Your Name: Tom Wolff Ph.D.
Location: Amherst, Massachusetts
Name of workplace(s): Tom Wolff & Associates
How would you prefer to be contacted? (Please mark all that apply)
[ X ] E-mail
[ X ] Telephone
[ ] Snail Mail
[ ] Other
Please list any professional affiliations that relate to your community psychology practice.
Society for Community Research and Action
American Public Health Association
In which of the following formats would you be interested in sharing your account? (Please mark all that apply)
Website x Book x Journal x Article in "The Community Psychologist" x
Would you be willing to participate in longer interview or answer more questions via e-mail or a longer questionnaire? (Please mark all that apply)
[ x ] Telephone Interview
[ x] Video Interview
[ ] Longer Questionnaire
[ ] No
Questions about Your Community Psychology Practice
Please describe the work you do, for pay, as a community psychologist, including the setting(s) where you work?
Private Consulting Practice
Focus on collaborative solutions - coalition building, community development
Work with: non profits, government, foundations
At local, state, national, international level
Over the years have worked in formal settings: college mental health, community mental health centers, medical school outreach programs.
I have worked on a very broad range of issues.
Presently I am focused on clients working on: health disparities, education reform (Harlem Children's Zone type models), systems change and food access, substance abuse, healthy community leadership, community health centers, community approaches to domestic violence, public health systems, HIV
What training/education do you have in community psychology?
Ph.D. in Clinical Psychology at University of Rochester 1969
Community psychology training was almost all post degree since the field was just emerging in 1969 when I graduated
Please describe how your training/education contributed to your work as a community psychologist. What do you view as the most important skills you learned in your training as a community psychologist.
I was trained before there was a CP specialty - really as CP, prevention and Community Mental Health were emerging
Emory Cowen ran the program at Rochester so we got a taste of the emerging field
Skills learned in training: becoming a good listener, taking a history (good for communities as well as individuals, group process was critical to my CP work
What other experiences or training have contributed to or enhanced your ability to work as a community psychologist?
Lots of workshops, small group processes, seminars after graduateschool
Lots of organizing, protest, political activity - learned a lot there
Working with colleagues (i.e. Carolyn Swift and the Council on Consultation, Education and Prevention of the Natl Council of Community Mental Health Centers). Special colleagues and mentors, Carolyn, George Albee, Julian Rappaport (classmate at Rochester), Bill Berkowitz, Steve Fawcett, Gillian Kaye (community organizing and training) Linda Bowen (peace promotion)- many others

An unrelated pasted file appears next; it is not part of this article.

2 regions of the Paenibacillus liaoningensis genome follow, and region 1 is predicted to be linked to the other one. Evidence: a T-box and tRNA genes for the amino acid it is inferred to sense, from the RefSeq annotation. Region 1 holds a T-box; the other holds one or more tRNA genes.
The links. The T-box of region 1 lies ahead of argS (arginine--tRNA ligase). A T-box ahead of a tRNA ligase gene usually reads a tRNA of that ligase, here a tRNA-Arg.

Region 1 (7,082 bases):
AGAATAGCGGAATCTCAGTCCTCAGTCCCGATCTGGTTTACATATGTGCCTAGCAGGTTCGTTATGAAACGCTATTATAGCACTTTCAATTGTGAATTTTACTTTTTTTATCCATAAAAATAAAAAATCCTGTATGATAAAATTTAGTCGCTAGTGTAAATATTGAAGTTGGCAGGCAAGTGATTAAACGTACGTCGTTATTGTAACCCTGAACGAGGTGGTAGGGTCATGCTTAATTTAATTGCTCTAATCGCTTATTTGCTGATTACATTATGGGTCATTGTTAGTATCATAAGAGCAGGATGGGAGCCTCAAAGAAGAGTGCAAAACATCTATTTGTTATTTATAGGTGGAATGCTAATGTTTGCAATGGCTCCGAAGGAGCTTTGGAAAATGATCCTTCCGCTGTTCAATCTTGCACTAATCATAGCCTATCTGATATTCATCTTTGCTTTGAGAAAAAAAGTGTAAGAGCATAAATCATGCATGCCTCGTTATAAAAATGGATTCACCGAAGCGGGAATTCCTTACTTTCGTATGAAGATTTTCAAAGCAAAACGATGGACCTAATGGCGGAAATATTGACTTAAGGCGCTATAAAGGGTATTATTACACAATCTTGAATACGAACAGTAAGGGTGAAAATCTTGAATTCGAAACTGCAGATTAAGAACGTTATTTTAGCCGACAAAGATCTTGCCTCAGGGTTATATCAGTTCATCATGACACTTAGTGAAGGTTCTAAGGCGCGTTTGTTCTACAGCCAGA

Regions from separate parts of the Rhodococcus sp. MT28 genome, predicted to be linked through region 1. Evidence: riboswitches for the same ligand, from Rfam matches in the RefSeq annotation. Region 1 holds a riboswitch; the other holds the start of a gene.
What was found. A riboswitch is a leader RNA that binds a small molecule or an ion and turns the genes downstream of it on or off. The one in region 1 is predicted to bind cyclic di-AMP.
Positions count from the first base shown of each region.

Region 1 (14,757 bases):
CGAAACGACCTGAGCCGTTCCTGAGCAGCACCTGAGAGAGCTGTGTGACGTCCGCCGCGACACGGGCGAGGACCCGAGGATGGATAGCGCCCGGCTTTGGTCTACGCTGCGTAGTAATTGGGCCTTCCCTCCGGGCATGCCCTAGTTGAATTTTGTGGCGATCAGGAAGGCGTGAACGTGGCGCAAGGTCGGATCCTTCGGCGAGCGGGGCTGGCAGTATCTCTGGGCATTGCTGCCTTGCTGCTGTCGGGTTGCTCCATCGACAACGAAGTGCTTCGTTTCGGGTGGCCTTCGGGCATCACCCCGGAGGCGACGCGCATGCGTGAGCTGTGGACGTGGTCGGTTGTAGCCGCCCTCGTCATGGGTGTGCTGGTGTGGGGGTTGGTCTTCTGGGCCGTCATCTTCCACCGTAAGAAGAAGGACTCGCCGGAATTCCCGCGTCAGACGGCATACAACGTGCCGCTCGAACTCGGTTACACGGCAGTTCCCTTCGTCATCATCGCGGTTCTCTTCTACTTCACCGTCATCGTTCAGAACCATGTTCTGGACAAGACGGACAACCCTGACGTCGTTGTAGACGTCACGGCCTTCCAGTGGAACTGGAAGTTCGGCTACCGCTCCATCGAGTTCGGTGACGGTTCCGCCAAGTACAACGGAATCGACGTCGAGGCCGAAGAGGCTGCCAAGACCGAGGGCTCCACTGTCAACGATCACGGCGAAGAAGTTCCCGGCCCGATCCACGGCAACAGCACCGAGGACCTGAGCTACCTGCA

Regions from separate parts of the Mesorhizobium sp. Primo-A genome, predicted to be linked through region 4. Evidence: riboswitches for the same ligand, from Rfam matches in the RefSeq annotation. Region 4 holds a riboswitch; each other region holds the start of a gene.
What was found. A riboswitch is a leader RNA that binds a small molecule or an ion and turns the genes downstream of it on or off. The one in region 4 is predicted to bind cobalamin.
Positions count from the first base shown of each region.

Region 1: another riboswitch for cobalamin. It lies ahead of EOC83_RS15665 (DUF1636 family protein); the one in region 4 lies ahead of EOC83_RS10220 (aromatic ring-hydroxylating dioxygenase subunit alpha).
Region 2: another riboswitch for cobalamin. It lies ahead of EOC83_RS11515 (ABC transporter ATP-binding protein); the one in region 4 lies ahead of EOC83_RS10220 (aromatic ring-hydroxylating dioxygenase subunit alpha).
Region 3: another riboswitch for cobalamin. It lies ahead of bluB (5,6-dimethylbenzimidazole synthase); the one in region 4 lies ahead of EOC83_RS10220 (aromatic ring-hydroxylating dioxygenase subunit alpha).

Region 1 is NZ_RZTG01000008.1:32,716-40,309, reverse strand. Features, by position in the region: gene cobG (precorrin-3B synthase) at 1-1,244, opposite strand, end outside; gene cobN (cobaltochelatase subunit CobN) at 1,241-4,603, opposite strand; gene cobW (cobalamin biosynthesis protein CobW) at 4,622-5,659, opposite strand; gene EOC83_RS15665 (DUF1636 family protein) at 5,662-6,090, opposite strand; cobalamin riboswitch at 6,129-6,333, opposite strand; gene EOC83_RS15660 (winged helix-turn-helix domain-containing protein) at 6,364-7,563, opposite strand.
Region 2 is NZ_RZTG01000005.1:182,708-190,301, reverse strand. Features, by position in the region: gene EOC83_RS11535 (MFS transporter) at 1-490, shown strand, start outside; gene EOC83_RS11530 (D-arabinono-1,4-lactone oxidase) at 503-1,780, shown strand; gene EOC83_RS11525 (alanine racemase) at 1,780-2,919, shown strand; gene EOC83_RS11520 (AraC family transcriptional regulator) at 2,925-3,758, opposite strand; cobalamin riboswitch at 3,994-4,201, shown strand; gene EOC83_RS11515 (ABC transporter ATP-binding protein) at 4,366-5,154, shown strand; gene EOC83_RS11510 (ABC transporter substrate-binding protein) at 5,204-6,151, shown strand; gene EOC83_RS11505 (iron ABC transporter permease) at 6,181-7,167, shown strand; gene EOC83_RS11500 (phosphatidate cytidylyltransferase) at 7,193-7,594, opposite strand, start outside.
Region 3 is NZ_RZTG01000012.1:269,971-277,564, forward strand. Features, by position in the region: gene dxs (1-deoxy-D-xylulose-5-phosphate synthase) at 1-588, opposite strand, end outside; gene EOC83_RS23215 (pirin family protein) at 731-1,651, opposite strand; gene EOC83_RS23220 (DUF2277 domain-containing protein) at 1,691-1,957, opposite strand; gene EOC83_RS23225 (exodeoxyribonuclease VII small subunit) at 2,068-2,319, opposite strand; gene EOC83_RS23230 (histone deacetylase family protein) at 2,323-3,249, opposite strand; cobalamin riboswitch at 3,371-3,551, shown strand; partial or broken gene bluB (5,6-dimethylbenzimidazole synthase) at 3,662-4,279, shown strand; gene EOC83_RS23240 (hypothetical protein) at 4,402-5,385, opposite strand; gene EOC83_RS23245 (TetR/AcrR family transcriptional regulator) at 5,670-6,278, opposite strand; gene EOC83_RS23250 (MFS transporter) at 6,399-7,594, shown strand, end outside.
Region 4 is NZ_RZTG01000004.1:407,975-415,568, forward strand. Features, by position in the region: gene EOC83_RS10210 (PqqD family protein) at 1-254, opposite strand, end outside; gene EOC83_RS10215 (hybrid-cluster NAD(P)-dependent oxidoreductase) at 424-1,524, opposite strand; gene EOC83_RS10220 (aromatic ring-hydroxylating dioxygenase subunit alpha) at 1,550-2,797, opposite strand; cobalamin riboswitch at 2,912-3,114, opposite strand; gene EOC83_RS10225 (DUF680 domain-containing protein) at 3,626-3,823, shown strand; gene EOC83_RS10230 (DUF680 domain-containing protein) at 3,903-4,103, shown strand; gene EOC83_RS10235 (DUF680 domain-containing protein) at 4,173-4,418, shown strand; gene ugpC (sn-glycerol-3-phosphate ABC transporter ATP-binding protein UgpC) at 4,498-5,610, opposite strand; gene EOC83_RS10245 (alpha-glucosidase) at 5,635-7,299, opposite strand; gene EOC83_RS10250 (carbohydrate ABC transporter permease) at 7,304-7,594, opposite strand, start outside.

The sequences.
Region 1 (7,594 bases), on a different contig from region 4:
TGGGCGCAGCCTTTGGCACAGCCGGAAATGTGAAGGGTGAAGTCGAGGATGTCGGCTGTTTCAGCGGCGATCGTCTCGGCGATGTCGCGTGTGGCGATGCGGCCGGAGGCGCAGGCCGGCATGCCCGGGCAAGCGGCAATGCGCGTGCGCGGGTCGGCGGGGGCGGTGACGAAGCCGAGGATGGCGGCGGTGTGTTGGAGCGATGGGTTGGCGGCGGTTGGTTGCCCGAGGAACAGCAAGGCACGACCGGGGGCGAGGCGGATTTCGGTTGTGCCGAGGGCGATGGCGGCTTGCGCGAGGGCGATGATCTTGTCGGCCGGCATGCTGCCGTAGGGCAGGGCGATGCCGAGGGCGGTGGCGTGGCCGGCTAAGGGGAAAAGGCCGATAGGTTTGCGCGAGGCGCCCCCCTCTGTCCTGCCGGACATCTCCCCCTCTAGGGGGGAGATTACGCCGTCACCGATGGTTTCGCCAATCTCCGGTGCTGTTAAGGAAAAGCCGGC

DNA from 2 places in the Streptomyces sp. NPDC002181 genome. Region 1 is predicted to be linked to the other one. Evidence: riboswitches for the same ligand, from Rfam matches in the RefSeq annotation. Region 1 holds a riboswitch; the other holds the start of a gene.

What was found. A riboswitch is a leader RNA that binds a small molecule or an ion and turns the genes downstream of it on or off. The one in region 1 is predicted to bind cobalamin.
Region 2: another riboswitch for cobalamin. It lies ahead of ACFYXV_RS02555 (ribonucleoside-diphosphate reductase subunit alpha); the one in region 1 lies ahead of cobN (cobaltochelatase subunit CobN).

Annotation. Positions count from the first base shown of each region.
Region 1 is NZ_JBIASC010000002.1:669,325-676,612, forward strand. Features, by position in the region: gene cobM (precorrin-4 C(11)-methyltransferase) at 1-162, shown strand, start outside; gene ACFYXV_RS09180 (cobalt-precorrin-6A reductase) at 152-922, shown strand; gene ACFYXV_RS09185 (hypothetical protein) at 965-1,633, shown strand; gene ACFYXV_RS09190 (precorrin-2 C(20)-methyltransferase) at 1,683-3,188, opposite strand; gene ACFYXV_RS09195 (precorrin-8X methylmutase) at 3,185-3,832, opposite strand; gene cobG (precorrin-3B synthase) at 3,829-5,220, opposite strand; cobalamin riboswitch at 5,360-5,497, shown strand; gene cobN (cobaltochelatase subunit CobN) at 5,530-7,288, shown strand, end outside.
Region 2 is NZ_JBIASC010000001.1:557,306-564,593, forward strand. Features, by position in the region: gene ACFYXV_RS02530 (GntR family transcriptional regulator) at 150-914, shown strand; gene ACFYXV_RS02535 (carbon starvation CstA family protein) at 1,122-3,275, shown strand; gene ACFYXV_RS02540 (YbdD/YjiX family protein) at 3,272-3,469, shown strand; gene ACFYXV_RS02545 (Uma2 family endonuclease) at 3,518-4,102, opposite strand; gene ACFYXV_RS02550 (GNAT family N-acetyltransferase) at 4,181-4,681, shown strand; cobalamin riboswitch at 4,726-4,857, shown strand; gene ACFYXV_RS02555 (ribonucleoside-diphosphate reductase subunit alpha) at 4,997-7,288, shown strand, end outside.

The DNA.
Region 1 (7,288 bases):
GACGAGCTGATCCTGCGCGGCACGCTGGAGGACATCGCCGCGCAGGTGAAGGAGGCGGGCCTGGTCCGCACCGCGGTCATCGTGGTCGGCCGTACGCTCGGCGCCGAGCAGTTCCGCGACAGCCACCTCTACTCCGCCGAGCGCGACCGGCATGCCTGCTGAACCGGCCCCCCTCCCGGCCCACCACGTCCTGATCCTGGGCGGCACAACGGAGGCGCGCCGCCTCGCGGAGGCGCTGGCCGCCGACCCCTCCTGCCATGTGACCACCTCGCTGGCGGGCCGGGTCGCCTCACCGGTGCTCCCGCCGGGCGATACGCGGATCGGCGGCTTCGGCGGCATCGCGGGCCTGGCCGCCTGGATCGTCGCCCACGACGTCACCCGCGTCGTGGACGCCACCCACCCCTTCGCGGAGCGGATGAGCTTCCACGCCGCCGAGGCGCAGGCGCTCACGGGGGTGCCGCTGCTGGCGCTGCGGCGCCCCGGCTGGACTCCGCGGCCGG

Are there other ways you use your community psychology background and training, either unpaid or in paid roles other than your primary work?
I have always been actively involved in my community and in politics - I am not too sure that community psychology informs that work - as much as there is a mutual exchange between my political work and my community psychology work.
I now help organize an Interfaith Group on Social Change and Spirituality.
Historically I was: elected member of the town and region's School Committee, chair of my town's Democratic Committee for 10 years, chair of the town's Affordable Housing committee, chair of the school playground committee. Bd member of the Karuna Center an international non profit focused on peace building and reconciliation.
What advice might you give to students or people considering community psychology as a career?
Community psychology is a wonderful field with great opportunity to actually act on issues of importance at a level of large scope - can actually be involved in creating community change and grassroots levels, or national or state levels.
It is never boring - the issues always change in terms of who has money to hire you - substance abuse, violence prevention, smoking cessation, healthy communities, food and fitness, health disparities, etc. One can act with an ecological understanding of behavior so that you can address systems not just individuals.
I have always made a living doing this and felt like I was doing important work.
I have a tendency to speak truth to power so have lost my fair share of jobs, which is painful at the moment but I always found that it moved me on to something more important and better for me.
Is there anything else you would like to say about your role as a community psychology practitioner?
See last response